This episode picks up right where last week's left off, with Mary trying to convince the CamRents that it is a good idea for her to move in with Robbie. Hee! I can't blame her for trying, but even Mary can't be so dense as to think her parents actually will go for this plan. She claims she can't afford to pay rent to the CamRents unless she gets a job, and Robbie doesn't think she should take a job she hates just to pay the rent. I chortle heartily for about three or four hours at that particular witticism. RevCam screams at Mary for a while. No one mentions the heart attack he had earlier in the season or tells him to calm down the way they used to. Maybe the writers are reluctant to bring up Eric's cardiovascular woes because they're embarrassed about annoying past plot lines, like when Matt hallucinated that he should move back to the CamPound after his father's heart attack, or when RevCam was so happy about surviving his heart attack that he was singing in the backyard in the middle of the night. I'm sorry, I probably shouldn't have reminded you. For all I know, you've just eaten. Anyway, RevCam yells while SuperMom just stands there looking queasy. She pretends to be supportive, which fools Mary, who exits the scene. We learn that Annie has been employing reverse psychology. Wow, what a fresh approach! RevCam has a little trouble grasping the reverse psychology concept. Apparently he's never seen any of the four thousand bad sitcoms that have been employing this device since the dawn of time.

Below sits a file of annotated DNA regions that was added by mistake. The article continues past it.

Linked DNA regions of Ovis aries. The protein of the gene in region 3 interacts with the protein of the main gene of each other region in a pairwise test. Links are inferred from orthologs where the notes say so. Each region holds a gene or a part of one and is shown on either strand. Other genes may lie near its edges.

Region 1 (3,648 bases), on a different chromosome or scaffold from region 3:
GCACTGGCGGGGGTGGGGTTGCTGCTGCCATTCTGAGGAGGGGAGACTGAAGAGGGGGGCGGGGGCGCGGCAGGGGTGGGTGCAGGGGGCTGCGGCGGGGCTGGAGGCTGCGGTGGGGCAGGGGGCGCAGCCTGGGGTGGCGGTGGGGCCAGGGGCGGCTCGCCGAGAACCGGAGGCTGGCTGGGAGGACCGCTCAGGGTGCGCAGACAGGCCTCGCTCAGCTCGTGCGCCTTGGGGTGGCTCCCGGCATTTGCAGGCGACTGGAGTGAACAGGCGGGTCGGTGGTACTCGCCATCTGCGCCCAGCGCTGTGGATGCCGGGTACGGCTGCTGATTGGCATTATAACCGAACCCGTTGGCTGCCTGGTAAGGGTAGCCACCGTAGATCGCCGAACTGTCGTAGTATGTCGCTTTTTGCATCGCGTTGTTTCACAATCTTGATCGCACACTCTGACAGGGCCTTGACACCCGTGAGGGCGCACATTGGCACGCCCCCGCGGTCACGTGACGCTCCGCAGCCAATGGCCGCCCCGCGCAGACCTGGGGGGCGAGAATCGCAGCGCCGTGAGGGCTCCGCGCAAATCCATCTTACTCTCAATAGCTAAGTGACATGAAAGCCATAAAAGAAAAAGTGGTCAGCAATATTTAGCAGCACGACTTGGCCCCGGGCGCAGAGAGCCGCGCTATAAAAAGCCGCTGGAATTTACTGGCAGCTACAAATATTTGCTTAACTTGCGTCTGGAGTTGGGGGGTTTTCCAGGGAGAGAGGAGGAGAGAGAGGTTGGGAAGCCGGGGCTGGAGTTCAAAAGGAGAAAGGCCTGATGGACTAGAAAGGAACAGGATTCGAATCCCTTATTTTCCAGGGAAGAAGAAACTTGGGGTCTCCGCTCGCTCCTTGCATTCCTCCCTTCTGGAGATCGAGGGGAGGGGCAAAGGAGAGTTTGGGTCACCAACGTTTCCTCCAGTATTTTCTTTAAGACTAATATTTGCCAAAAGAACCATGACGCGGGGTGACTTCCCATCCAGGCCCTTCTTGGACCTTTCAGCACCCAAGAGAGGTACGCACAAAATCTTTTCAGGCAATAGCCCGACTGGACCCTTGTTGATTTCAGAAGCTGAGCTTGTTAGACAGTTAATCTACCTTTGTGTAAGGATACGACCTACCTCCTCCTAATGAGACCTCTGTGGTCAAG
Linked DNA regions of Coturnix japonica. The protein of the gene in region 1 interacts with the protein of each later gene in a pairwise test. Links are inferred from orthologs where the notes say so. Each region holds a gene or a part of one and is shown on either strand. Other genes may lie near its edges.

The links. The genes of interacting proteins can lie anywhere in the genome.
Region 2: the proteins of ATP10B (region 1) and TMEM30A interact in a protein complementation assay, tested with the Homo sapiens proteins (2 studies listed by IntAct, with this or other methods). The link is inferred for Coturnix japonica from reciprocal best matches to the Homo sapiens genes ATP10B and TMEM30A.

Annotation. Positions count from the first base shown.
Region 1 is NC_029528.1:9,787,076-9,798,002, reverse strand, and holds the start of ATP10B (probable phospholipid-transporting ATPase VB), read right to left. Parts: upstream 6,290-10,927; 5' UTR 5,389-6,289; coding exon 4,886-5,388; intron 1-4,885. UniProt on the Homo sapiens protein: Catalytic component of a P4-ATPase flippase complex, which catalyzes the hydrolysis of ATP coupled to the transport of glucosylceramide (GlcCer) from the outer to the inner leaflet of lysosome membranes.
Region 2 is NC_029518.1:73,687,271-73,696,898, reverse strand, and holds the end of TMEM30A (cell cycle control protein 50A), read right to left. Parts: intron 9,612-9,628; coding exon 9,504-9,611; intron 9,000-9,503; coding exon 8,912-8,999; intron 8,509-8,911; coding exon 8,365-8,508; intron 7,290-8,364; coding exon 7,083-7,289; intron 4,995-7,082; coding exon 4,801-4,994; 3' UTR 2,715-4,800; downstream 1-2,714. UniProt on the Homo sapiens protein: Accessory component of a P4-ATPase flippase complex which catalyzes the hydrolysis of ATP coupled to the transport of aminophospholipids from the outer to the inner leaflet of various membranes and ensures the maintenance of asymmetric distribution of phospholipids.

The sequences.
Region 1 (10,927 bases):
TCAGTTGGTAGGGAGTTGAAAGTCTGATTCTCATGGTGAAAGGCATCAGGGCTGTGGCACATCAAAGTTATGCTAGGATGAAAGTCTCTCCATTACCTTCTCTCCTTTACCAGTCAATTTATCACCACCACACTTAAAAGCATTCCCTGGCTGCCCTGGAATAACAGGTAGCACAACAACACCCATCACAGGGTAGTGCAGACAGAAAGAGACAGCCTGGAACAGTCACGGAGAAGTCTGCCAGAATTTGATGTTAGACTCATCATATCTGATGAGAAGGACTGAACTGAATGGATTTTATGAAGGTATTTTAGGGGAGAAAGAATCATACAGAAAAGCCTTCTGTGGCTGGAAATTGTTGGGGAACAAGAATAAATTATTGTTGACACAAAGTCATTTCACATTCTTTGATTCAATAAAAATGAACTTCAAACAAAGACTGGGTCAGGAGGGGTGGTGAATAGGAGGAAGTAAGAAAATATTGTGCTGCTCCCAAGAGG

It looks like the writers are a little winded after that big emotional opening scene, because when we return from commercial, all we see is Lucy sulkily flipping channels on the TV. There's no dialogue, no action, just shots of television programs that appear almost as dull as 7th Heaven. Hey, wait, Lucy, put the alligator show back on -- at least it looks educational. I've always secretly wondered if something like this would happen, where the writers have finally exhausted their supply of crappy dialogue and have to fill up the hour with scenes that don't even pretend to have a point. What's next? Will Lucy leave to grab a snack while the camera stays fixed on the empty couch until she returns? There is such a thing as taking "slice of life" programming too far, you know. Finally SuperMom comes in. She turns off the TV and asks Lucy what's wrong. Lucy says she was upset before, but she's better now. SuperMom badgers her until Lucy admits she's having boy troubles. Weird Andrew Nayloss has been telling her he likes her, though she claims to like Robbie's creepy brother instead. SuperMom employs some of her psychology superpowers again to deduce that, actually, Lucy likes Andrew more and just doesn't realize it yet.